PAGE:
Dairy farmers in Montenegro take ownership of local development
24 November 2023
The Farmer Field School approach is a field-based participatory education initiative in which a group of farmers meet regularly to study a particular subject.
Agriculture plays a central role in Montenegro’s economy, with livestock breeding being the most important agriculture subsector. Now, farmers are learning how to take ownership of their local farm development by applying the Farmer Field School (FFS) approach of the Food and Agriculture Organization of the United Nations (FAO).
The FAO project, helping livestock keepers in improving farm management, hygienic standards and farming practices that established introduced the FFS approach in the country is about to conclude; another will follow in early 2024 to harness the potential of peer learning among Montenegro’s livestock farmers.
The Farmer Field School approach is a field-based participatory education initiative in which a group of farmers meet regularly to study a particular subject. The approach follows the natural cycle of the topic covered, for example, the reproductive cycle of cattle. When necessary, participants can seek external or expert advice. In Montenegro, Farmer Field Schools have now been established in three municipalities: Berane, Bijelo Polje, and Pljevlja.
“FAO has been promoting Farmer Field Schools for over 30 years in more than 90 countries, but this is the first time that the method has been introduced in the Western Balkans on livestock,” explained Tibor Szucs, FAO livestock production specialist. “There are no classroom lectures in this approach, instead farmers learn from each other and by doing and experimenting with the problems encountered in the barn.”
Agricultural producers are among the most vulnerable groups in Montenegro of risk of poverty. The insufficient application of good agricultural practices and a lack of knowledge are among the challenges that hamper farmers’ economic growth and their livelihoods.
Specifically, cattle farmers in Montenegro require adequate support to improve farming conditions, adopt adequate technologies for milk hygiene and storage, and upgrade the feeding of livestock. Furthermore, animal health problems, especially production diseases, can hamper the sector’s long-term competitiveness and sustainability. These issues were the focus of discussion by the farmers.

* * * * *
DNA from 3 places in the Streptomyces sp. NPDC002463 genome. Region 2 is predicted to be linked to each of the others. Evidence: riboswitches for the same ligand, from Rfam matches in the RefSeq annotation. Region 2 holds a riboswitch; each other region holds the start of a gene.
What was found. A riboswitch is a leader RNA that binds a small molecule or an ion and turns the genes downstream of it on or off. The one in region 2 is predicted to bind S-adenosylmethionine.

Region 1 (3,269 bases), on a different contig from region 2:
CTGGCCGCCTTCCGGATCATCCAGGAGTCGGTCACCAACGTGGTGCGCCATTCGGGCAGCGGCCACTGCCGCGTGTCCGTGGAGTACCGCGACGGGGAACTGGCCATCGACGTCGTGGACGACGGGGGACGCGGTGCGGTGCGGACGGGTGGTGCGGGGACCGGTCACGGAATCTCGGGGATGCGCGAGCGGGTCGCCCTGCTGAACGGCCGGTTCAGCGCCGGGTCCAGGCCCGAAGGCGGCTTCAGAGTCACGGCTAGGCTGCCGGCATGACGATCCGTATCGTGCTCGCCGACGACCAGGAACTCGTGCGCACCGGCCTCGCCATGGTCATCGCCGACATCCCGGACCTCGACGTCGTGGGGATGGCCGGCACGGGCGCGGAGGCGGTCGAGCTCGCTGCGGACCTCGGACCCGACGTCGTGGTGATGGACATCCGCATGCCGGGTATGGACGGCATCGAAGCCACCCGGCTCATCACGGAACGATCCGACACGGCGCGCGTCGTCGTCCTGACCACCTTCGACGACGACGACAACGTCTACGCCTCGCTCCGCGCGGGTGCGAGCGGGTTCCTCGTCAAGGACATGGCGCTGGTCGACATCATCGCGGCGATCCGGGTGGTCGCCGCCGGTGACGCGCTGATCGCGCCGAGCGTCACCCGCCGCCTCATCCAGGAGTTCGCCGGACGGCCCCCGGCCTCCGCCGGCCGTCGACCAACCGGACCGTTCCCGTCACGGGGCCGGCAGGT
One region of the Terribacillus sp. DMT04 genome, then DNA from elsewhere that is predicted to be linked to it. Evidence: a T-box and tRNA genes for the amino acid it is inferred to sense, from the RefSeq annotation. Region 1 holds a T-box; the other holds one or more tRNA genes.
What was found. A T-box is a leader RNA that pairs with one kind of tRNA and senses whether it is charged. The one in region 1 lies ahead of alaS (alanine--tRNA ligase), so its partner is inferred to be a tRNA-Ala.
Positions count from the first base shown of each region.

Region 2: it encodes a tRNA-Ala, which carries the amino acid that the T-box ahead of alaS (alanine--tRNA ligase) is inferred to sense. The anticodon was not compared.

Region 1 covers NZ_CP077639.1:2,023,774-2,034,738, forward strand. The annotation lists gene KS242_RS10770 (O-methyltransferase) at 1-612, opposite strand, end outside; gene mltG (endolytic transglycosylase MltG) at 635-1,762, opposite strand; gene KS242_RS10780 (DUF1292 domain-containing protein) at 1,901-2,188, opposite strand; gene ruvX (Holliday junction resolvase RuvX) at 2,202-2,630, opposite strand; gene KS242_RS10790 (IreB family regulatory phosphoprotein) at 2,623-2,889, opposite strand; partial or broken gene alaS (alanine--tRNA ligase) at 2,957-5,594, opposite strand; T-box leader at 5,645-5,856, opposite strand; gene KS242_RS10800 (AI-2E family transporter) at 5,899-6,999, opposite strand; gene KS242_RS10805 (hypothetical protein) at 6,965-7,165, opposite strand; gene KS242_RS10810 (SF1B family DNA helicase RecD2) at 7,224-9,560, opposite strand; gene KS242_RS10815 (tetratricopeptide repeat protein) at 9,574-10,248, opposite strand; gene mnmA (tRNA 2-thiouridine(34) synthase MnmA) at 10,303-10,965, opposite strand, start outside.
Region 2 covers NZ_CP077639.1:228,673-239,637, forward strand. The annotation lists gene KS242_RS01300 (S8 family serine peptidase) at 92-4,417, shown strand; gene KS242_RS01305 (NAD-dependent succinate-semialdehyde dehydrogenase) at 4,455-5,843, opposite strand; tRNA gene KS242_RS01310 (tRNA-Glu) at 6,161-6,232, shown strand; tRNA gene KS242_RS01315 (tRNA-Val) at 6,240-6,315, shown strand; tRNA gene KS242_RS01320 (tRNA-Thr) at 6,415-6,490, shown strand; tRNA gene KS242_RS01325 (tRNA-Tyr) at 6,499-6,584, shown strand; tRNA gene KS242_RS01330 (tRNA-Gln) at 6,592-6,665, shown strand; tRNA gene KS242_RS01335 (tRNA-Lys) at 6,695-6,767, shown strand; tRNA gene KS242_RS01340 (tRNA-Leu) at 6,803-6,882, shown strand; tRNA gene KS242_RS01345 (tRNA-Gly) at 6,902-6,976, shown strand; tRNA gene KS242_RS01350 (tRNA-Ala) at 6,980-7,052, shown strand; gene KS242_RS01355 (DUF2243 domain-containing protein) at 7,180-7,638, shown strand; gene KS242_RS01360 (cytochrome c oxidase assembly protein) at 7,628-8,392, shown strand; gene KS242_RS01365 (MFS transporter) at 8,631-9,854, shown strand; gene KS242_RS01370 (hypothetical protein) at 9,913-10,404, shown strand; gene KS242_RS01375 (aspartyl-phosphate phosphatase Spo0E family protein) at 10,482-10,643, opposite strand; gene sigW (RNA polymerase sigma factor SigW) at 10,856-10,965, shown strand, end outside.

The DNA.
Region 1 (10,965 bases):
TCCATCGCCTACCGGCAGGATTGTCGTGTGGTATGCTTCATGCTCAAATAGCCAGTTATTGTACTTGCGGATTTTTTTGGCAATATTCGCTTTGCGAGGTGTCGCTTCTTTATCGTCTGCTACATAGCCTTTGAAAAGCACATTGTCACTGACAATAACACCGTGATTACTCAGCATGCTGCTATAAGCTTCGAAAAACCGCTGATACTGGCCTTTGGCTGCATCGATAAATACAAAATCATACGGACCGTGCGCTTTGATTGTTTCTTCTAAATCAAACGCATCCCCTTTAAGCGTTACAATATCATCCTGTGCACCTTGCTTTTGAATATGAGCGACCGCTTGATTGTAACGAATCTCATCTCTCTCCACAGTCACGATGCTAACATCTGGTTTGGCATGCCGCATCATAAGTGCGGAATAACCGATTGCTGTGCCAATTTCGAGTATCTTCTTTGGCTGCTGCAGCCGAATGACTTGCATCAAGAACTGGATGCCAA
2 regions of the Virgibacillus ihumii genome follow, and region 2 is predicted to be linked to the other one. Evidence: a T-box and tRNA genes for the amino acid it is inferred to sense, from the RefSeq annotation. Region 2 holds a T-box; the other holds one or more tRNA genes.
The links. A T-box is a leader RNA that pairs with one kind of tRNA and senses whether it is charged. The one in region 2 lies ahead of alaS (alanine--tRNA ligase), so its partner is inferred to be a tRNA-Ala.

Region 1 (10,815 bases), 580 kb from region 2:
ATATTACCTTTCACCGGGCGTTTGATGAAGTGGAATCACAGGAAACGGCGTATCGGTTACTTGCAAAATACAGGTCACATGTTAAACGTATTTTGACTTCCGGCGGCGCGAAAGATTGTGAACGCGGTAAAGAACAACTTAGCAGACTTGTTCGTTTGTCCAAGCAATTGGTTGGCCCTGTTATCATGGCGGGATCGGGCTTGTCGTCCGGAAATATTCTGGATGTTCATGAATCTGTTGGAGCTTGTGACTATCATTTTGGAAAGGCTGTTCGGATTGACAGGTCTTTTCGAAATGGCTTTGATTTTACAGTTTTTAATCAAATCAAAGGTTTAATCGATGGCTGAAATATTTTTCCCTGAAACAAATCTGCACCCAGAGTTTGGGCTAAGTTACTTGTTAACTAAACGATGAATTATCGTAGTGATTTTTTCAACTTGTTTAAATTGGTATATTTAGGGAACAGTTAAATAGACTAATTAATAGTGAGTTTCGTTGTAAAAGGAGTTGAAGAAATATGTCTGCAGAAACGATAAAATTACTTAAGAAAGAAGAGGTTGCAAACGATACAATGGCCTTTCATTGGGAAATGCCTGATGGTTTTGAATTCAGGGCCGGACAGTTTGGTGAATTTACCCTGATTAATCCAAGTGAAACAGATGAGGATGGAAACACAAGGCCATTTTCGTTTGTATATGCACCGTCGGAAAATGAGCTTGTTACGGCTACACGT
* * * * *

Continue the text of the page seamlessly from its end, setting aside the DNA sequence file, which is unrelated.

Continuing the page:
The work in the farmer groups started with ranking the problems, followed by experimenting with potential solutions. Monitoring the outcomes and evaluating the results are key, allowing farmers not only to define what is the most pressing issue for them, but also to decide on what they are willing to change in their farm management practices. The meetings’ facilitators have been previously trained by FAO, including also master trainers, who can pass on their knowledge to future facilitators, ensuring the sustainability and continuity of the intervention, independent of FAO’s technical support.
Building on the already established structures, the new FAO project intends to involve more communities and farmer groups in the three municipalities, as well to reach out to new municipalities. The goal is to help more livestock farmers to address their biggest challenges and assist them to take control of their livelihoods and their futures. Given the geographical and linguistic similarities shared by the peoples of the Western Balkans region, the achievements of the Farmer Field School project in Montenegro can be easily transferred to other nearby countries in the future.